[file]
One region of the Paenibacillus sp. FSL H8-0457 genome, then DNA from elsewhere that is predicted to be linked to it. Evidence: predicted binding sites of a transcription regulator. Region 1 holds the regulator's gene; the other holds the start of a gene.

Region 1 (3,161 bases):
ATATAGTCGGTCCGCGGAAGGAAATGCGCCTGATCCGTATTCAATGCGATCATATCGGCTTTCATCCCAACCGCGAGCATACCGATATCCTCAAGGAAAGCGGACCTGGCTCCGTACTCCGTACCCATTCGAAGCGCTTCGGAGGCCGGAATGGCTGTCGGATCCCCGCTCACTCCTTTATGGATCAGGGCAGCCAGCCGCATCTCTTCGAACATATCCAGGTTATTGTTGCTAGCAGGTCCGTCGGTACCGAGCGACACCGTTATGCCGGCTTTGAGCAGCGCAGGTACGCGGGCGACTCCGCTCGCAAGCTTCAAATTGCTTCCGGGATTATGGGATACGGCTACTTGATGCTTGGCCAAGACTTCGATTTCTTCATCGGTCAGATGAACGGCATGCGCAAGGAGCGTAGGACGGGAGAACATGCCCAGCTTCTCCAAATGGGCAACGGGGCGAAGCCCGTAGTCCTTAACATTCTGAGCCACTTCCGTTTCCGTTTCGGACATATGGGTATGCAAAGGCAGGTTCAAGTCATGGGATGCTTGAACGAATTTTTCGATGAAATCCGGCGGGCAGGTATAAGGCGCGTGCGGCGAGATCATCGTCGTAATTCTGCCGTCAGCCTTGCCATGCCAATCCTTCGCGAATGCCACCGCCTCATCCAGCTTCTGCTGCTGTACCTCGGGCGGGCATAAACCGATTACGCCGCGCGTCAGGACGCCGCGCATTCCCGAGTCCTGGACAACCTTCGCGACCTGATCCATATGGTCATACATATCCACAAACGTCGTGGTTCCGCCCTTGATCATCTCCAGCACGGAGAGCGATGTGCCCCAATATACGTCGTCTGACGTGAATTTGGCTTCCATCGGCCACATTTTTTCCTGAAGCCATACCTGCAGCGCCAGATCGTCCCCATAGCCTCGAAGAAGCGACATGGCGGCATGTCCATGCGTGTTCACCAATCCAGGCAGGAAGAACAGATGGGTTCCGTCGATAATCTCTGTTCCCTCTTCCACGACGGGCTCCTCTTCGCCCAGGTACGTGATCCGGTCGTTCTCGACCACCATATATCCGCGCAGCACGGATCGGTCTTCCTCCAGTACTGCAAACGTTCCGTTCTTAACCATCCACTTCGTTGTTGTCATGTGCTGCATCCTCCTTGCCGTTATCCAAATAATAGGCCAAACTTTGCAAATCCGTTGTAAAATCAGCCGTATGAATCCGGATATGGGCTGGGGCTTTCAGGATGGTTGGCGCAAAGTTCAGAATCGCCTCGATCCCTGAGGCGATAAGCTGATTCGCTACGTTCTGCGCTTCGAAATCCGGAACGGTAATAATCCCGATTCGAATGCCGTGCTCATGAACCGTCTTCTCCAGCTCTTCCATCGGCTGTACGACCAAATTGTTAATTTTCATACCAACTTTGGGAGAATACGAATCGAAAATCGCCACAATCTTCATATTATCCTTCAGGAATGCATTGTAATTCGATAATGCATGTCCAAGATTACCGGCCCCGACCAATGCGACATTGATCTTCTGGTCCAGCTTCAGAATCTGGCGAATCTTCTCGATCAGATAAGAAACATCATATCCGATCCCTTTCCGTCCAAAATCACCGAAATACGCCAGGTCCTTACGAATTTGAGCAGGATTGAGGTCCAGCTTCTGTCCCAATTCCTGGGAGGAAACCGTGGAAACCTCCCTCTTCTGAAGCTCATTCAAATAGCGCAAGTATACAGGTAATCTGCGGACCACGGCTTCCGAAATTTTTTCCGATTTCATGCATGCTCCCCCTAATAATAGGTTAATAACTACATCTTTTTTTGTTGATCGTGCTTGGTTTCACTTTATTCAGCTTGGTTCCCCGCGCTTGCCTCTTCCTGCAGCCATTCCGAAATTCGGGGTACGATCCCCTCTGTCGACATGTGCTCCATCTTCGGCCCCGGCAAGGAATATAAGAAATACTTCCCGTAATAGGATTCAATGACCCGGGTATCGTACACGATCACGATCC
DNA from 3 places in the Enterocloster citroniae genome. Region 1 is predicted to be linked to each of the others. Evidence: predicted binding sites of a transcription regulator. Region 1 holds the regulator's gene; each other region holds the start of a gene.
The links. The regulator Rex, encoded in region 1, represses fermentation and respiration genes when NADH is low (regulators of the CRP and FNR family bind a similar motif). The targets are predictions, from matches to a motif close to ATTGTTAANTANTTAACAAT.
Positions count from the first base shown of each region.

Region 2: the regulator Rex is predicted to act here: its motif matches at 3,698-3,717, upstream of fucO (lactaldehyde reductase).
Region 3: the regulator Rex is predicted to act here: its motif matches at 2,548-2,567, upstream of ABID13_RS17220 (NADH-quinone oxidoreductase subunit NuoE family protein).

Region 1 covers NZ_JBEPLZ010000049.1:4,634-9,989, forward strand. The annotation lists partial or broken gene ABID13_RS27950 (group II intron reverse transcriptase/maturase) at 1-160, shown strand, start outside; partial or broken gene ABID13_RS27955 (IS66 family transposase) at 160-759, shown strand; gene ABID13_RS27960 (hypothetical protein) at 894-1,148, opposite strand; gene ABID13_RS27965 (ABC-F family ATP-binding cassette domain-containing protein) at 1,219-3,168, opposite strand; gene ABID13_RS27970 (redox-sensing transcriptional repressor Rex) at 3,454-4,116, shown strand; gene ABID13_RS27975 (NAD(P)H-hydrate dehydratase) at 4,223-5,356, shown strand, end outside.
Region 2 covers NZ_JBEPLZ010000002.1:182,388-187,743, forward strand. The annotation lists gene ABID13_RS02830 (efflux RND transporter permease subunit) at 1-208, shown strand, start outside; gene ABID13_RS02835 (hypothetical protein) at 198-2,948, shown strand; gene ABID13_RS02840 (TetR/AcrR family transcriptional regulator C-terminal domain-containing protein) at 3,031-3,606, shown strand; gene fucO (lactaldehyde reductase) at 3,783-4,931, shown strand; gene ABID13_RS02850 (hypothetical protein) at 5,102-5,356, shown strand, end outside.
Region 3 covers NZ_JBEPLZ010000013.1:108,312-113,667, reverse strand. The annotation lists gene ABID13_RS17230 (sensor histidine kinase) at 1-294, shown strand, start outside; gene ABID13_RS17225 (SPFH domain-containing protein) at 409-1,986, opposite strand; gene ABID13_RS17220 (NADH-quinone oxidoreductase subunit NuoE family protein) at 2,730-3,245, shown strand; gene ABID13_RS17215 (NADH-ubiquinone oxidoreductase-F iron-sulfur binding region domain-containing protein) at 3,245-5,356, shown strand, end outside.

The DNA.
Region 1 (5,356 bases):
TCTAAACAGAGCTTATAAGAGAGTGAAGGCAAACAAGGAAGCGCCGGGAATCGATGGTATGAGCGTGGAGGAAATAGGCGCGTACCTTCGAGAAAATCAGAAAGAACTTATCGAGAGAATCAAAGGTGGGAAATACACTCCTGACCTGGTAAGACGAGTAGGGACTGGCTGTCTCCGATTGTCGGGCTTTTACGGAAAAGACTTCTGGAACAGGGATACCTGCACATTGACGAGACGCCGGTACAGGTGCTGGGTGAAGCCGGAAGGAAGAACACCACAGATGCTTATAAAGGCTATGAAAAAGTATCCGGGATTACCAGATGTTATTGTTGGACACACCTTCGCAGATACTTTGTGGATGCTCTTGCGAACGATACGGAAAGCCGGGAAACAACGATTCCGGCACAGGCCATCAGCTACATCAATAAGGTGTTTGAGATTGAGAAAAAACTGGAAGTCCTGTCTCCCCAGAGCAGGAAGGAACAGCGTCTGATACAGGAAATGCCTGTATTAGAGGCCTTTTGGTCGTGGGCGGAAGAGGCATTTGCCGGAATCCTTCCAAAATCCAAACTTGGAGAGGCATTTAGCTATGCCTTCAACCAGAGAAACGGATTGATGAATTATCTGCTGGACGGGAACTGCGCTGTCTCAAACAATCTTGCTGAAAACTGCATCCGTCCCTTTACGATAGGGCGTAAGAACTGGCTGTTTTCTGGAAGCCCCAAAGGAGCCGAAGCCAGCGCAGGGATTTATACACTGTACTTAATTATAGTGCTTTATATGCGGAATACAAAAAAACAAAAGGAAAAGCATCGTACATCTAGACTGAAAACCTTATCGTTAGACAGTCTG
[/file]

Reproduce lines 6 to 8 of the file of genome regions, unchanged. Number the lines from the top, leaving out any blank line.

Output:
Positions count from the first base shown of each region.

Region 2: the regulator Rex is predicted to act here: its motif matches at 3,698-3,717, upstream of fucO (lactaldehyde reductase).
Region 3: the regulator Rex is predicted to act here: its motif matches at 2,548-2,567, upstream of ABID13_RS17220 (NADH-quinone oxidoreductase subunit NuoE family protein).